A picture is worth…

It’s hard to believe that I’ve only been in Philadelphia for one month now! I’ve already learned so much in this short period of time, and I am feeling more acclimated by the day. Thanks for all you’re doing to help me get settled and oriented!
As I’ve greeted you in the receiving line after liturgy each week, I’m grateful that so many of you have shared your names with me, as well snippets of your stories. Please know that I’ve been working diligently to remember all of your names, but I must admit that I’m still struggling a bit. There’s a lot of information to digest in that brief span of time after worship each Sunday! And while you are most certainly a deeply memorable people, I’m also a very visually-oriented learner. I often need to see names in order to remember them. So, I’d like to invite you to help me out in the name-learning department. When you have moment, would you please send me a brief email introducing yourself and the members of your household? I’d welcome you to share a bit about who you are and to also include a recent photograph. I’m at [email protected]. Thanks in advance for being willing to accommodate my learning style and for allowing me to begin to get to know you!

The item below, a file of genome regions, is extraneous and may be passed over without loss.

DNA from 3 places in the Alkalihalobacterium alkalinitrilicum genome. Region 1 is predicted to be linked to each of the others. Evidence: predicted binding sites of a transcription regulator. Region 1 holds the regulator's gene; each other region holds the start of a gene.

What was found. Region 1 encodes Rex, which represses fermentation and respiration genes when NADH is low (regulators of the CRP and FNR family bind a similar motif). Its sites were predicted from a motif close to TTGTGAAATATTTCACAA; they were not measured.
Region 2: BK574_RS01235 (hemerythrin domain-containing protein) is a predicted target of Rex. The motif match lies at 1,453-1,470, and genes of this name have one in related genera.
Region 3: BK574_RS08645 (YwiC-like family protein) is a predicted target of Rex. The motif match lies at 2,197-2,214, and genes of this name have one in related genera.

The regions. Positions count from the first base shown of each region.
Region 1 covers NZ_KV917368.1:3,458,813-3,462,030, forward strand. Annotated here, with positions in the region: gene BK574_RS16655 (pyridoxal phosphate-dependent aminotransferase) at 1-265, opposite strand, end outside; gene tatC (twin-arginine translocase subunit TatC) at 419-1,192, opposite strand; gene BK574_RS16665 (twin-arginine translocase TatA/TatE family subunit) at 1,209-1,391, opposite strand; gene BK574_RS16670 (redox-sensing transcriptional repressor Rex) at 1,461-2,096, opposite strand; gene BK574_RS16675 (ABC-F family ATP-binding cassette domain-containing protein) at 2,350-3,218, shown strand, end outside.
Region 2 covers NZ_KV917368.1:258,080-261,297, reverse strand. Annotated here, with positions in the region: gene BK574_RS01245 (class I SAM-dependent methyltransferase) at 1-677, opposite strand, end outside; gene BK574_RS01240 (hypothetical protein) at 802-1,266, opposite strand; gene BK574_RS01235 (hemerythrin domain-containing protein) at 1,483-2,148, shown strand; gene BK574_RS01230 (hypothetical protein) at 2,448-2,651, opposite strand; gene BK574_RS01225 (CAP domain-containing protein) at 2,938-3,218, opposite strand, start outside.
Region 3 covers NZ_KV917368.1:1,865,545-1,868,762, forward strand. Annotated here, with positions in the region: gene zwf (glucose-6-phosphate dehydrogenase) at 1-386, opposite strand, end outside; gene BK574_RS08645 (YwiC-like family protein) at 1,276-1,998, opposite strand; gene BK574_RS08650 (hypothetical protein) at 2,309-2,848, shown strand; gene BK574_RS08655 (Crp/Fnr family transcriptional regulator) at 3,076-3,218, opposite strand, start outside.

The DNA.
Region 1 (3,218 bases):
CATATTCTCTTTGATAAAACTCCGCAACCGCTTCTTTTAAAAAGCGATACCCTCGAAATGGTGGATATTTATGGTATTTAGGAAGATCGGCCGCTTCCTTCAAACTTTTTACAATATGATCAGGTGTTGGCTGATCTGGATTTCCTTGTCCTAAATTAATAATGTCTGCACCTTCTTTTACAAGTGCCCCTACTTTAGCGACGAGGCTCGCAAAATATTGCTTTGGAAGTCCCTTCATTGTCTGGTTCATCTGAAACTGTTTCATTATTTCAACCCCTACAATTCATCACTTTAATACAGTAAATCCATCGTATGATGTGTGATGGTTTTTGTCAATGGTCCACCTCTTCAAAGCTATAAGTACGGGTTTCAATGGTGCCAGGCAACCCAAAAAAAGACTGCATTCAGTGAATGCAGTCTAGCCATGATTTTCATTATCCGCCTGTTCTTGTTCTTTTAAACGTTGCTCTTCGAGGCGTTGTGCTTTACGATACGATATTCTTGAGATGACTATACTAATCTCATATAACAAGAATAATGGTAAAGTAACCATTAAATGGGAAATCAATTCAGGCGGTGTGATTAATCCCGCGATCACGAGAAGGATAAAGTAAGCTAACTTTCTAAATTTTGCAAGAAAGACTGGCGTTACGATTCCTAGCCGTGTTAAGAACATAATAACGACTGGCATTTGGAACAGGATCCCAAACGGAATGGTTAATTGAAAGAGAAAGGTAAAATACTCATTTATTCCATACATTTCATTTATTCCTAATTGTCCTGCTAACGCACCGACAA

And while this request of mine might seem solely practical, I’d like to think that it’s also a bit theological. The feast of Epiphany (also known as Three Kings Day) takes place on January 6 and initiates the season of Epiphany, which lasts until Lent. This season is all about recognizing who Jesus really is. Indeed, the gifts brought by the Three Kings help us begin to recognize Jesus’ true identity. Gold is a gift fit for a king, frankincense a gift to be burned in offering to God, and myrrh a gift of perfume used to anoint the dead. And Jesus most certainly turned out to be an unconventional sort of kingly leader, an unexpected incarnation of God’s presence, and a human being who would die in the prime of his life because of his allegiance to border-crossing love.
As we enter into this Epiphany season, then, I pray that it would be for us not only a season of coming to understand more about who Jesus really is, but also of recognizing who those around us really are – God’s beloved children with unique and important stories to share. Christian community is a place to know and be known as we truly are. I am grateful for the ways in which you’re already sharing yourselves with me, and I would love to be able to continue to do that mutual sharing on a first-name basis. I look forward to receiving your introduction and your photograph, as well as to greeting you by name very soon.
With the Epiphany star lighting the way,
Sean
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The Rev. Sean Lanigan

The Rev. Sean Lanigan is the Associate Rector of St. Peter's Church.

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